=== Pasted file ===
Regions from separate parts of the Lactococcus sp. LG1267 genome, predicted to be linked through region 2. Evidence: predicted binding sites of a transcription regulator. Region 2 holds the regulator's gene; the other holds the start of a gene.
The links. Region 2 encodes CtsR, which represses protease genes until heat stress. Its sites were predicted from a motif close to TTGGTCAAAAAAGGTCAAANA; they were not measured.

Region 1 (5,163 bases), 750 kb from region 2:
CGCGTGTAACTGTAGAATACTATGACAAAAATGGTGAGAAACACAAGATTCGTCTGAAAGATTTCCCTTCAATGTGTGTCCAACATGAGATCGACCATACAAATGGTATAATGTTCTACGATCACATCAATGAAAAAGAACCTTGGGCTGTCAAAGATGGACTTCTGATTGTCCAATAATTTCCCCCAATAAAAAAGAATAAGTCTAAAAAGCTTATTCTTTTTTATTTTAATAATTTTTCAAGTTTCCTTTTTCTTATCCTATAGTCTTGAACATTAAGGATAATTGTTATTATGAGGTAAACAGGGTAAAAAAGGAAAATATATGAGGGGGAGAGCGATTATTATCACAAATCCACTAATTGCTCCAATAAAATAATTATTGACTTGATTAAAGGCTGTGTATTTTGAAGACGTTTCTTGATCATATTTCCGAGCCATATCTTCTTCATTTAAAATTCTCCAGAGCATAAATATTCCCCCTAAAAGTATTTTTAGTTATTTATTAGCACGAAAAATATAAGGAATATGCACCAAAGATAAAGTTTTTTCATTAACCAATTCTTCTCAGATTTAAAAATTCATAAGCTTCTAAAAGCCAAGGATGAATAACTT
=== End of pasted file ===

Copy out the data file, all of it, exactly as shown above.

Regions from separate parts of the Lactococcus sp. LG1267 genome, predicted to be linked through region 2. Evidence: predicted binding sites of a transcription regulator. Region 2 holds the regulator's gene; the other holds the start of a gene.
The links. Region 2 encodes CtsR, which represses protease genes until heat stress. Its sites were predicted from a motif close to TTGGTCAAAAAAGGTCAAANA; they were not measured.

Region 1 (5,163 bases), 750 kb from region 2:
CGCGTGTAACTGTAGAATACTATGACAAAAATGGTGAGAAACACAAGATTCGTCTGAAAGATTTCCCTTCAATGTGTGTCCAACATGAGATCGACCATACAAATGGTATAATGTTCTACGATCACATCAATGAAAAAGAACCTTGGGCTGTCAAAGATGGACTTCTGATTGTCCAATAATTTCCCCCAATAAAAAAGAATAAGTCTAAAAAGCTTATTCTTTTTTATTTTAATAATTTTTCAAGTTTCCTTTTTCTTATCCTATAGTCTTGAACATTAAGGATAATTGTTATTATGAGGTAAACAGGGTAAAAAAGGAAAATATATGAGGGGGAGAGCGATTATTATCACAAATCCACTAATTGCTCCAATAAAATAATTATTGACTTGATTAAAGGCTGTGTATTTTGAAGACGTTTCTTGATCATATTTCCGAGCCATATCTTCTTCATTTAAAATTCTCCAGAGCATAAATATTCCCCCTAAAAGTATTTTTAGTTATTTATTAGCACGAAAAATATAAGGAATATGCACCAAAGATAAAGTTTTTTCATTAACCAATTCTTCTCAGATTTAAAAATTCATAAGCTTCTAAAAGCCAAGGATGAATAACTT